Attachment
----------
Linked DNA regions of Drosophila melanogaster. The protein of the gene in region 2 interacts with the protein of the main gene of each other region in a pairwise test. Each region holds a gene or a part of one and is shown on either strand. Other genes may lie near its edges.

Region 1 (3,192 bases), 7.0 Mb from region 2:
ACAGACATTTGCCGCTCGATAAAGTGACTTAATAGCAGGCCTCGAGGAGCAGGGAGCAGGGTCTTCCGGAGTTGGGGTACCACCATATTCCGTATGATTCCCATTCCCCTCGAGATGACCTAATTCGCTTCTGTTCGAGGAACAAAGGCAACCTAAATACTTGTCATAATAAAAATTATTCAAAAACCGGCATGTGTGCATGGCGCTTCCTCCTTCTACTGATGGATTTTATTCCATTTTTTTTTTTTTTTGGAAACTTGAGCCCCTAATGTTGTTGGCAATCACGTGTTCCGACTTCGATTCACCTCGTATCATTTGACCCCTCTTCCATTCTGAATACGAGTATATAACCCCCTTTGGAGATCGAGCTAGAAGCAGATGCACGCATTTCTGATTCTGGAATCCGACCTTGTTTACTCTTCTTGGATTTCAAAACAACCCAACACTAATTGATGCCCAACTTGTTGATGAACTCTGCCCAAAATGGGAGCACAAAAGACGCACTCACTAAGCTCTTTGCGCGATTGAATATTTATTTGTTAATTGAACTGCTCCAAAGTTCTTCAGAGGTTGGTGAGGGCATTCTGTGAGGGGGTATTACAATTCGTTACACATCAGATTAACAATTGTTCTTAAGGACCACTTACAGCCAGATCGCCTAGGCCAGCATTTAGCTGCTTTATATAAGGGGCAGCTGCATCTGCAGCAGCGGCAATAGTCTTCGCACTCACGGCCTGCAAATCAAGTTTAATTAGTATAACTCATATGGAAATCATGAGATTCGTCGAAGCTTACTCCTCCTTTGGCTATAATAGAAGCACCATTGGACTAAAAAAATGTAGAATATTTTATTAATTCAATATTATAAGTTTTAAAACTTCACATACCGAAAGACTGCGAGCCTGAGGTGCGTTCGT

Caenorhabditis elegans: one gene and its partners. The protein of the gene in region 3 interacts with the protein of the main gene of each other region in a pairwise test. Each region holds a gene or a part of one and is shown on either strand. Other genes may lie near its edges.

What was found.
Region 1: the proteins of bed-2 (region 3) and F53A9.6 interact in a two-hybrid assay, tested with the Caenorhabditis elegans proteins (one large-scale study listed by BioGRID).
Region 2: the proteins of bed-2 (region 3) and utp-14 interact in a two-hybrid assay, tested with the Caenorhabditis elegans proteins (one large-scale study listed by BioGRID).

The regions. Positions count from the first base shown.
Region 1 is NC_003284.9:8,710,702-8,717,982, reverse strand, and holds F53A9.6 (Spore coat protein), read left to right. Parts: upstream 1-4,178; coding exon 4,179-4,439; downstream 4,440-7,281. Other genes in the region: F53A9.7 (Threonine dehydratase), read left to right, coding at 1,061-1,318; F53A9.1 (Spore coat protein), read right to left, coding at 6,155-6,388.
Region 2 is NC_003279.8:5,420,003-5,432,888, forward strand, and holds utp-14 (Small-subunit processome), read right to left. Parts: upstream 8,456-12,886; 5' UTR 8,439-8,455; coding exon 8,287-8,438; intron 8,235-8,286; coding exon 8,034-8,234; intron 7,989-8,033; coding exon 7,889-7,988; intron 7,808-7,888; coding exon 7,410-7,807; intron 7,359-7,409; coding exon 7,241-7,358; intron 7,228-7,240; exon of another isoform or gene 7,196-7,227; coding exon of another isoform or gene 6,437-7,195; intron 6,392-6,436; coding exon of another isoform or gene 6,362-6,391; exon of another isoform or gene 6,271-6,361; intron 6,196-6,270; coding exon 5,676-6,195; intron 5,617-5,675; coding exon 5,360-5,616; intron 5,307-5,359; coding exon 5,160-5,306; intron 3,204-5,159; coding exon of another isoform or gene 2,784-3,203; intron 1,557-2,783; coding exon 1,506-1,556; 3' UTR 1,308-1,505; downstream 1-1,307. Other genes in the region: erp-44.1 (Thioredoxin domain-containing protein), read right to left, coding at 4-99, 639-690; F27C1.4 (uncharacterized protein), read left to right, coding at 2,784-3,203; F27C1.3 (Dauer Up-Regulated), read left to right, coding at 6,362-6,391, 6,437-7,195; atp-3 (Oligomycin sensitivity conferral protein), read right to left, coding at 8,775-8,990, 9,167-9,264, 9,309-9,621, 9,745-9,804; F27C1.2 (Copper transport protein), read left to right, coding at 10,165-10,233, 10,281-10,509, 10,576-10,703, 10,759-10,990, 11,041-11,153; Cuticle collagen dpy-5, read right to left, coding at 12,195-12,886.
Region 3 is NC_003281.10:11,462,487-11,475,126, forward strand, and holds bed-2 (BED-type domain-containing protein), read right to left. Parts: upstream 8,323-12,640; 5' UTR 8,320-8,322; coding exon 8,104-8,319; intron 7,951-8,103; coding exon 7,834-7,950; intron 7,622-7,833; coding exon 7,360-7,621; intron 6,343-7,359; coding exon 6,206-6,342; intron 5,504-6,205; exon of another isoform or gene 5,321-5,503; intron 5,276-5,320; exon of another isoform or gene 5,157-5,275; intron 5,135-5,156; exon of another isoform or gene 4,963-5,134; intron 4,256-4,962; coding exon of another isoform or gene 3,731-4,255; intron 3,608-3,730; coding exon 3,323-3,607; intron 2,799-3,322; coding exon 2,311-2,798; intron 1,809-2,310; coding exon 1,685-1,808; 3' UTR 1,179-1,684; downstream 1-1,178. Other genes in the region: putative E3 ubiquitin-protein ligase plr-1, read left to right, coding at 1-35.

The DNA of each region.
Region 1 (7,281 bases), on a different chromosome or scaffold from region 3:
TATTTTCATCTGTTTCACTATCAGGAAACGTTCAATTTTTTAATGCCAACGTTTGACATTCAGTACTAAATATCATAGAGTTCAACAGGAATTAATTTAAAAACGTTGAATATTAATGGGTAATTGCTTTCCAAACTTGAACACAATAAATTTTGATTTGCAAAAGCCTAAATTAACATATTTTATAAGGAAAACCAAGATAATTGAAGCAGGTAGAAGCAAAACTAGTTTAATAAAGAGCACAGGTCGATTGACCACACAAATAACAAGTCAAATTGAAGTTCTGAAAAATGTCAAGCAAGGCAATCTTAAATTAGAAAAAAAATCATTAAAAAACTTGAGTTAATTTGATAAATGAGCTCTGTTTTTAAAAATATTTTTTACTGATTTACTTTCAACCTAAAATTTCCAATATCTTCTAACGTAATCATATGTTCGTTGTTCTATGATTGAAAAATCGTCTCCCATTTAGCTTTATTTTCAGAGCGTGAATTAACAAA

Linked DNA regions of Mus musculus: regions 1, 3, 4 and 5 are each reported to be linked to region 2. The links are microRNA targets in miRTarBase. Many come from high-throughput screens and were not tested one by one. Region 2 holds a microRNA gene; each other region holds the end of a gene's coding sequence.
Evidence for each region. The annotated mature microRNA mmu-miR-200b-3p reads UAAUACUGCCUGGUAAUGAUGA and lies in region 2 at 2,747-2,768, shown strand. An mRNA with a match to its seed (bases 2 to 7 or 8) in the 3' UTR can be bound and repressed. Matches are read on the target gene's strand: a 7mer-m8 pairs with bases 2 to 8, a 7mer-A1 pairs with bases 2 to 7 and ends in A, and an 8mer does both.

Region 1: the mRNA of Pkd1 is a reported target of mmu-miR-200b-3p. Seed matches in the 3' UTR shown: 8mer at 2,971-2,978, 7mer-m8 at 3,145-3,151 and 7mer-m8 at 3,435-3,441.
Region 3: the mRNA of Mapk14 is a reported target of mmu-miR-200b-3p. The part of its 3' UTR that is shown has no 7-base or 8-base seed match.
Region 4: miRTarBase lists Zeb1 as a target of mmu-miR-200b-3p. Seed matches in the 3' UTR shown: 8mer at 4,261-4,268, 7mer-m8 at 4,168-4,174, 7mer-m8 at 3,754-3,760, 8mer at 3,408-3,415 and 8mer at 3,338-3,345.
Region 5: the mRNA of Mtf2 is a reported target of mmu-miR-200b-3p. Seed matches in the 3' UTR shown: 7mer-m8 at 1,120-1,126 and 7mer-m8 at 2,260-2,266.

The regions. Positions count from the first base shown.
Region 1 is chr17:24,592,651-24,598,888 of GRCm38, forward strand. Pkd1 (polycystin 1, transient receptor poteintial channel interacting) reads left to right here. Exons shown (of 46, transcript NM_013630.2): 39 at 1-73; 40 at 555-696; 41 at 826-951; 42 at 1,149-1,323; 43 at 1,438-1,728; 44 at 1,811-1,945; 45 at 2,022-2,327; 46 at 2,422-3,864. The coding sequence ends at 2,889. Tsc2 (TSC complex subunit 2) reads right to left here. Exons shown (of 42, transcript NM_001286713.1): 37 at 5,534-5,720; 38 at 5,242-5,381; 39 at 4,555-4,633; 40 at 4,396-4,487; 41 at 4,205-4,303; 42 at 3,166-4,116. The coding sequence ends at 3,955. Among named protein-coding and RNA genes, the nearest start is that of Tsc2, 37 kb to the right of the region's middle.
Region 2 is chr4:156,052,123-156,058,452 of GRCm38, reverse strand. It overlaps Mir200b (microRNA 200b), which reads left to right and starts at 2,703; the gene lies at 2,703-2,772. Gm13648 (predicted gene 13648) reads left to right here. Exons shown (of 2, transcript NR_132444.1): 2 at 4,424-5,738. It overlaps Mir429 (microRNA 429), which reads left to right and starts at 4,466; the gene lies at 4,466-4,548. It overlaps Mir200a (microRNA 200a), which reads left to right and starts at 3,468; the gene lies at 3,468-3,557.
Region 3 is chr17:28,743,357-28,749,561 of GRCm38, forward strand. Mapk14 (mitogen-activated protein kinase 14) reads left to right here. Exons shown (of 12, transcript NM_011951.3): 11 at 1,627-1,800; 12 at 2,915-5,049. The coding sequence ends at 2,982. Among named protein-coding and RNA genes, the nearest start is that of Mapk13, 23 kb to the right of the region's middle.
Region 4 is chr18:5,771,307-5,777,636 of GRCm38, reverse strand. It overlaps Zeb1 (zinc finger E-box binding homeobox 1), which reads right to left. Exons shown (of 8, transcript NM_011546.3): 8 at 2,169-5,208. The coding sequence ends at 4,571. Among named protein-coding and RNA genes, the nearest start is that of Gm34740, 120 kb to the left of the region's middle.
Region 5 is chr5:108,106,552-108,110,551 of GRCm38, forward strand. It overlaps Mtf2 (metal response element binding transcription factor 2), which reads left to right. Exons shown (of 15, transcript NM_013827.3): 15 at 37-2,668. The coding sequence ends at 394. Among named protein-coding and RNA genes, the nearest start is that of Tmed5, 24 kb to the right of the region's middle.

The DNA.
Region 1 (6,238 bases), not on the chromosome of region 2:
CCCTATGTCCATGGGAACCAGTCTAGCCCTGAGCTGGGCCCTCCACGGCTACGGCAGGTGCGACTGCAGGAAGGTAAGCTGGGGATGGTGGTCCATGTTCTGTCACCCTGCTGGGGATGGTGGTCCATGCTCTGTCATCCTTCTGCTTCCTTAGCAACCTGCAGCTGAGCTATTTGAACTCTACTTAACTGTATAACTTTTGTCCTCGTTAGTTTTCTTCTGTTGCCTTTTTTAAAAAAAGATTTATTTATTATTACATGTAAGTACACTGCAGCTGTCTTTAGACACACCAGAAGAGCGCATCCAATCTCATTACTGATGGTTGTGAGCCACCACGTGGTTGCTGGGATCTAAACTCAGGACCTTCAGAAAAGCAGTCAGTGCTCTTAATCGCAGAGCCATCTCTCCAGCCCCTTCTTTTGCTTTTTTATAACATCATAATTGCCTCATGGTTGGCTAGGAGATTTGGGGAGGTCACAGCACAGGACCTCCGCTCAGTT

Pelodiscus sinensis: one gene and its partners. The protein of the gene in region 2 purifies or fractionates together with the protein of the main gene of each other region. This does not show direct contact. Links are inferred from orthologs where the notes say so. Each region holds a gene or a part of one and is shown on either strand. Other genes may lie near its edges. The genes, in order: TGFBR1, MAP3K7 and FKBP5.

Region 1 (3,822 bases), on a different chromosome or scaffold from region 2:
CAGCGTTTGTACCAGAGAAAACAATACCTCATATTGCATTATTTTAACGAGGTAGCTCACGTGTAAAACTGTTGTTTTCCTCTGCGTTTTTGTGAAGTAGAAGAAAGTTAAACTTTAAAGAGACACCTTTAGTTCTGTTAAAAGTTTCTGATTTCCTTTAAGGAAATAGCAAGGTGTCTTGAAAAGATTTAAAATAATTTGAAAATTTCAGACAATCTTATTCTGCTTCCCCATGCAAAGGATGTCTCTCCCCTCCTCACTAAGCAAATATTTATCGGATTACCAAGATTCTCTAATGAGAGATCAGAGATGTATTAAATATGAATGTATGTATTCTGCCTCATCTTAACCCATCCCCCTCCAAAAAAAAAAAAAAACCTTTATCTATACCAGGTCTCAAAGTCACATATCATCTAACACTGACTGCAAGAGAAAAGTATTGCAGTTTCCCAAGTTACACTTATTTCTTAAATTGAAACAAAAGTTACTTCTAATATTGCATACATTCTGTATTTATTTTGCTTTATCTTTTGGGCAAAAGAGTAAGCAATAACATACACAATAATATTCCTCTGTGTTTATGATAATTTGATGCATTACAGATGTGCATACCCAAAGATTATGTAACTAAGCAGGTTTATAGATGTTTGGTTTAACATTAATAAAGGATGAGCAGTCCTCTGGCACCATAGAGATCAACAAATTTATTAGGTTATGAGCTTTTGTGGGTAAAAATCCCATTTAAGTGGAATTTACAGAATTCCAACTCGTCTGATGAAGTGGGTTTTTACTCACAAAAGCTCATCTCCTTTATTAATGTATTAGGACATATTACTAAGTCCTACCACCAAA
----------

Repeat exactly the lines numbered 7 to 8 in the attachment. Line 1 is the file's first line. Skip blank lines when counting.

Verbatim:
Region 2: the proteins of bed-2 (region 3) and utp-14 interact in a two-hybrid assay, tested with the Caenorhabditis elegans proteins (one large-scale study listed by BioGRID).

The regions. Positions count from the first base shown.